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Wednesday, 12 September 2012

Help For Help Desks - 1

“Help Centres”, “Call Centres”, “Customer Contact Centres” all describe a place that customers can call to: seek information, solutions to problems, changes in contract terms, complain about poor service and satisfy other needs.  As businesses look to cut costs and ensure that staff spend their time selling or serving customers rather than answering questions/dealing with complaints, “Call Centres” have become the solution.  Some “get it right”, others don’t. 

Call Centres have advantages and disadvantages; some advantages are: 

·         Concentration of expertise;

·         “One-stop” customer enquiries and problem-solving - can usually handle 90% of “simple” problems;

·         May have comprehensive customer information systems;

·         May be able to perform other tasks when enquiry levels are low;

·         Shift work allows centres to remain open 24/7, improving customer service.
 

Some of the disadvantages are: 

·         Staff may have insufficient expertise, customer knowledge, “soft skills” or incomplete, insufficient or inconsistent  information;

·         Customers may have to speak to several operators to solve a problem;

·         Remoteness (often “outsourced” to other countries);

·         Lack of face to face contact results in lack of empathy and understanding;

·         “Internal policy” often dictates what can/can’t be done/said and escalation of “difficult cases” can be next to impossible. 

I have heard and seen any examples of frustration with “Call Centres”; if you need to see examples for yourself, just Google “complaints about…”  or “… complaints” and insert the name of the organisation in place of the “…”.

I recently spoke to the call centre of my mobile services provider to reduce my contract pricing in return for reduced talk time in line with one of their packages.  I was passed amongst three different operators (each of whom asked security questions to confirm my identity), but none of whom could resolve my issue.  The security questions should only have been needed at the initial call-answering. 

Call centres are potentially more “vulnerable” due to their lack of face-to-face contact.  The customer at the other end may be more stressed and aggressive than in a face-to-face situation, and it’s impossible to tell from body language what they’re feeling.  Operators rely on voice and speech for clues.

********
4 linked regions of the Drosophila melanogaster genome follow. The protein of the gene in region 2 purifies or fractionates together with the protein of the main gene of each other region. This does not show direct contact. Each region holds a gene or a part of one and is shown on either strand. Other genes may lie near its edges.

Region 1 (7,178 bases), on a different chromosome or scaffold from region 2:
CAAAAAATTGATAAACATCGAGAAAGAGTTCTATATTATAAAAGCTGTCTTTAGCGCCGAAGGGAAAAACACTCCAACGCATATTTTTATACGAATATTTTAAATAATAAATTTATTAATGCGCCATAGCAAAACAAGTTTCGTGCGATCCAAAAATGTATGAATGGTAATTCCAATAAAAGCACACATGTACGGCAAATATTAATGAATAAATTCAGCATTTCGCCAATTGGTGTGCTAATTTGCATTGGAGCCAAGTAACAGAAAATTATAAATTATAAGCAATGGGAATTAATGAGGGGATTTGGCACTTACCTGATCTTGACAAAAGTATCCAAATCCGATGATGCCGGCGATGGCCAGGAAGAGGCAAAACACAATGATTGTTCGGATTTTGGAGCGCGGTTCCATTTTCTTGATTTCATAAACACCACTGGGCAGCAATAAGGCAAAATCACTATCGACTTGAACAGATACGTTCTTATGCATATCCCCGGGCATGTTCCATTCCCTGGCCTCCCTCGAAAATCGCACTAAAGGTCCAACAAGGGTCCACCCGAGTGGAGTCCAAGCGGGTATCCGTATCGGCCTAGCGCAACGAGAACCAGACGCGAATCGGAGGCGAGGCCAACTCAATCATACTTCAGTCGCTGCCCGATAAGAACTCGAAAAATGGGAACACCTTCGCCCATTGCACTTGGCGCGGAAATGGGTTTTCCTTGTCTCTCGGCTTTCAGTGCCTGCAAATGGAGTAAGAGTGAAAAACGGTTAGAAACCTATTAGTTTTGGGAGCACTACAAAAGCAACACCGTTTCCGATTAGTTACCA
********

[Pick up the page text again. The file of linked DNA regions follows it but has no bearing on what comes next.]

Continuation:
Operators may often be younger workers who lack experience of dealing with people and therefore react in a way that may be provocative.  They may be dealing with customers from a different culture or part of the world, and have only their limited frame of reference. 

Another issue that affects call centre operators is that they often have strict rules or incentives that run contrary to customer interests about what they can/cannot do, about numbers of calls answered and other performance measures.  One operator let slip that staff were paid extra if a customer wanted to cancel their contract but were persuaded not to.  Result:staff used every trick in the book (including hanging up) to ensure contracts weren’t cancelled. 

Information is critical; a large number of complaints that I hear relate to dealing with different operators who don’t know what has been said/agreed/promised before, or who may not know their product/service well enough.  This is slowly being addressed, but systems need to be able to hold details of conversations, actions agreed and commitments made. 

Escalation (referral) processes are vital for good service.  Call centres are there to help, and if operators can’t resolve a problem for reasons beyond their control (and assuming that the customer isn’t being unreasonable), they need to be able to refer quickly to a more experienced colleague with more authority to commit.  Far from being penalised for this, they should be rewarded.  If too many problems are escalated up, it may indicate a problem with the product/service, processes, pricing, communication with customers or staff training.  Whatever it is, it needs to be fixed internally, or reputational problems arise. 

Call centre operatives not based in the country of the caller need to understand that, despite all efforts to the contrary, there will be differences between their perception of the problem and the customer’s perception.  Sadly, for many customers, just speaking to a “foreign” customer services operative will raise their stress levels.  Empathy is essential.